Buying an existing business, while requiring more upfront cost, is typically less risky than starting your own venture from scratch. You can look at actual profits, losses and forecasts without the need to calculate estimates. It can be a great opportunity to drive a currently stagnant business into a success story under your leadership.
However, there are some fundamental questions that you should ask the vendors before you sign on the dotted line. These questions can give you a valuable insight into how the businesses run, how they are placed within the community and market, but also how you can negotiate a price that works best for you.
- What could have been done differently?
Hindsight is a wonderful thing, and if the vendor is open to talking to you about the errors or missed opportunities of the past, you can gain an insight into any gaps in the market that they have identified or product lines that could be a success. It could be that they failed to take out adequate insurance for the business and have been stung by the financial consequences. These observations can help you make better business decisions; for example, taking a commercial professional indemnity policy that is tailored for the specific business such as those offered by Hiscox, marketing the business to a different demographic, or introducing new product lines.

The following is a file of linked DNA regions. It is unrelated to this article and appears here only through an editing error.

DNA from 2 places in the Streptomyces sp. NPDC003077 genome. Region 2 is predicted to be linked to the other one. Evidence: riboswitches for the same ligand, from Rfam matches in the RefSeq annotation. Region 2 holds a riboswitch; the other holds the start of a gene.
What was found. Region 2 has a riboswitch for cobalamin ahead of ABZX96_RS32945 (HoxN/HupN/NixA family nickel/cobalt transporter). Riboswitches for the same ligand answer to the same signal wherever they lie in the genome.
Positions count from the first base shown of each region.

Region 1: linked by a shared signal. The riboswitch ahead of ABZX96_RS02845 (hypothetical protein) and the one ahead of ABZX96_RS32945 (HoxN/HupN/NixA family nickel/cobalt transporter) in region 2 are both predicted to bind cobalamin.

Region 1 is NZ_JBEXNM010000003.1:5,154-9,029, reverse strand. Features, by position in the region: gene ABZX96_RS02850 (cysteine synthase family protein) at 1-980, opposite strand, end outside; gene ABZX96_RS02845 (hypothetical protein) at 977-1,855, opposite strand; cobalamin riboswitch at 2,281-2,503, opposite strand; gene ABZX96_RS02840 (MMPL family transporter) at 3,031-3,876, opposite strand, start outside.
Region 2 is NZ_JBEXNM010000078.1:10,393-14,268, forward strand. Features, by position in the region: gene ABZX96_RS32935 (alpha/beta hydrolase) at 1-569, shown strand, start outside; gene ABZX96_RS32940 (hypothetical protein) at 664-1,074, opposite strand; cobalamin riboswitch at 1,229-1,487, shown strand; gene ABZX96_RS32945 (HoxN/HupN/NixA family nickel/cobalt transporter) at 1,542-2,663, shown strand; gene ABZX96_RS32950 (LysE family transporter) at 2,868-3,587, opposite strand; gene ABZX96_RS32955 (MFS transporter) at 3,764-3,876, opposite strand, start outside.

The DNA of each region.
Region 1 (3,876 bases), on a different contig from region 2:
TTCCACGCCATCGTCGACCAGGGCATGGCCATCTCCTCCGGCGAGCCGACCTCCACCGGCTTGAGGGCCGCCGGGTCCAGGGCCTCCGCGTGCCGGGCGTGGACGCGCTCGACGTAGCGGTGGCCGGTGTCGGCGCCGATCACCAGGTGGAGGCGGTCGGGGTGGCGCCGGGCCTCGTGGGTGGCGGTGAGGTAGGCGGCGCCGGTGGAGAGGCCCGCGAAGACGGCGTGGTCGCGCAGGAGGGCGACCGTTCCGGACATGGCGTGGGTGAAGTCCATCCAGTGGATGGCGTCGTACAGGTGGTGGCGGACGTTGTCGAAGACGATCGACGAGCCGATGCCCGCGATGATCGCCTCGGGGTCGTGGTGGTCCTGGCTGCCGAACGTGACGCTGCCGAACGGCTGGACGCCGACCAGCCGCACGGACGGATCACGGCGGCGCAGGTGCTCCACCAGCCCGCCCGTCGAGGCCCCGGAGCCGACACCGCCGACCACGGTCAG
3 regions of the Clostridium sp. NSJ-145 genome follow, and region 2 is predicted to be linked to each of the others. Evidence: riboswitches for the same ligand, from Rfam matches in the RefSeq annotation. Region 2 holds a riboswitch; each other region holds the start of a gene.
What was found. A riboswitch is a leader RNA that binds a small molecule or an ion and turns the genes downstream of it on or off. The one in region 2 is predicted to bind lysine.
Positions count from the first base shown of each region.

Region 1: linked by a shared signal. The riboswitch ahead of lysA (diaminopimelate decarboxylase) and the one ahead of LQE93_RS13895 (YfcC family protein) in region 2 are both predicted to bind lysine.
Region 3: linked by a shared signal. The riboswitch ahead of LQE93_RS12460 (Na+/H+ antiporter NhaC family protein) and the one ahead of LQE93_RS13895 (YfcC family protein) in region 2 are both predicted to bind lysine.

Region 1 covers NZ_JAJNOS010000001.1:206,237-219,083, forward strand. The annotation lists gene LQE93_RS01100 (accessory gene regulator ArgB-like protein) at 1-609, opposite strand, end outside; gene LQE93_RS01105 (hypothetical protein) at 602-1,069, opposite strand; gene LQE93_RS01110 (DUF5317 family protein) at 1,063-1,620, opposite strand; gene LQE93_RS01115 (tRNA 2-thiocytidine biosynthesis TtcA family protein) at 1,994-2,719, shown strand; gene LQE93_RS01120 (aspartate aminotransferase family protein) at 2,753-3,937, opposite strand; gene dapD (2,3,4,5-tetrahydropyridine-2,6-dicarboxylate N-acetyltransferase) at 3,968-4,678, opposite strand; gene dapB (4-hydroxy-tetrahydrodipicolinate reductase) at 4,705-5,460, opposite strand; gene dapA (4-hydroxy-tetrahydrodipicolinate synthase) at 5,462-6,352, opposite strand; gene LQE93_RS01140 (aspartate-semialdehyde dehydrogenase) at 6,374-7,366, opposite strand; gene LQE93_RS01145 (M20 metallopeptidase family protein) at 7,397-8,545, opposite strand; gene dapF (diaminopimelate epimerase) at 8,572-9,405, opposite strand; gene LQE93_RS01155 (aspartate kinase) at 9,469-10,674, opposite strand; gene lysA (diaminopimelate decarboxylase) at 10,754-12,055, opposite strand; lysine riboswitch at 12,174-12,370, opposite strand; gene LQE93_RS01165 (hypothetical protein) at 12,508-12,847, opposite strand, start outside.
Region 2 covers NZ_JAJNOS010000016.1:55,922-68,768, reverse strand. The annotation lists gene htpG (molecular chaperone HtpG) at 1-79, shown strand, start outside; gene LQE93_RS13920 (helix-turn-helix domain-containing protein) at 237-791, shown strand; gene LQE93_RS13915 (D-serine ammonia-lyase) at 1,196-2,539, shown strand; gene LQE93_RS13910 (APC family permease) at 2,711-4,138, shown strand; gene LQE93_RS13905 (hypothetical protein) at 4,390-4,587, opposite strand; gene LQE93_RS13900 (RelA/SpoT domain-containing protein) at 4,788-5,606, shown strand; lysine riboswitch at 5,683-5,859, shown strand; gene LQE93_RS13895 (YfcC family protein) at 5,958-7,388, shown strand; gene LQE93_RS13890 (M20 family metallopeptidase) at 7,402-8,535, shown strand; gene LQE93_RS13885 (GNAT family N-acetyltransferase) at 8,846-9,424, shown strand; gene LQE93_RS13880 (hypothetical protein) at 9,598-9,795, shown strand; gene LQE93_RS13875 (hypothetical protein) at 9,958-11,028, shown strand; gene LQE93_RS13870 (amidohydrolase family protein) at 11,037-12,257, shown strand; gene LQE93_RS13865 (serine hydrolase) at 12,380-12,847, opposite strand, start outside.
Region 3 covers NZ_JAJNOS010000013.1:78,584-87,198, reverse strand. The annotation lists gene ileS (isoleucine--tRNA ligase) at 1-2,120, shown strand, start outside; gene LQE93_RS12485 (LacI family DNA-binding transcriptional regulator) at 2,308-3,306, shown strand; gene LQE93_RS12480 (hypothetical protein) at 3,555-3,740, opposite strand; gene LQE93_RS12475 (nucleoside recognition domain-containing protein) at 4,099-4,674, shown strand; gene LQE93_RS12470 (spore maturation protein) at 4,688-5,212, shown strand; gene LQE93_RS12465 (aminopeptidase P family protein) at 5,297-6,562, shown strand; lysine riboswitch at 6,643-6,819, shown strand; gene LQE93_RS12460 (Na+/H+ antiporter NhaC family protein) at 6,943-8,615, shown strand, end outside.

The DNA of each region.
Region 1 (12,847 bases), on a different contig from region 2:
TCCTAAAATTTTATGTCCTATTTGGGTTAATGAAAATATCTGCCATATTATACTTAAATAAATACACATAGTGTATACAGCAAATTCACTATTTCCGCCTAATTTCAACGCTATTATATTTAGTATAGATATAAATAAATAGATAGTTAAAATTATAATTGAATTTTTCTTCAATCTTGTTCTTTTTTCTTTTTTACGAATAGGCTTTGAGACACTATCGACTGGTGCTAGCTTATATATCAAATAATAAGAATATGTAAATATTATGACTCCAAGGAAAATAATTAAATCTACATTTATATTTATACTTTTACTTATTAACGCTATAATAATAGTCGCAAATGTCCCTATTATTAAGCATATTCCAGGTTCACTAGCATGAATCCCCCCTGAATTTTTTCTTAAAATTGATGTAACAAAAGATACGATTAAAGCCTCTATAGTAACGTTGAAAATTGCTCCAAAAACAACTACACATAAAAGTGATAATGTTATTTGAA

- What are the greatest challenges the business currently faces?
While the books look good and the business looks like an attractive prospect, asking the vendor about the greatest challenges that the business face will give you an idea about the level of investment that will be needed to turn the business round.
People sell businesses for a whole host of reasons, and you need to understand why they are selling up and whether the business is salvageable. The more information you have on why they are selling the business, the more likely you are going to succeed because of the forewarning and additional information.
- Does the business rely on key customers or suppliers?
You need to understand whether the business is a success due to key business relationships, or reliant on a limited number of contacts. Many businesses are a success due to the person that runs them.
For instance, the vendor may be the glue that holds the venture together, having grown the key business relationships organically over the years. This can be problematic if the key contacts will not give you the same loyalty. Therefore, you will need to create similar relationships with them so that you have the same level of business and allegiance.
When you are researching a new business opportunity, you will be focused on the facts and figures of the accounts, but it is important to ask the vendor pertinent questions to help guide your decision. The answers that the vendor replies with provide you with valuable information that can help you better understand the prospect and even negotiate a better deal.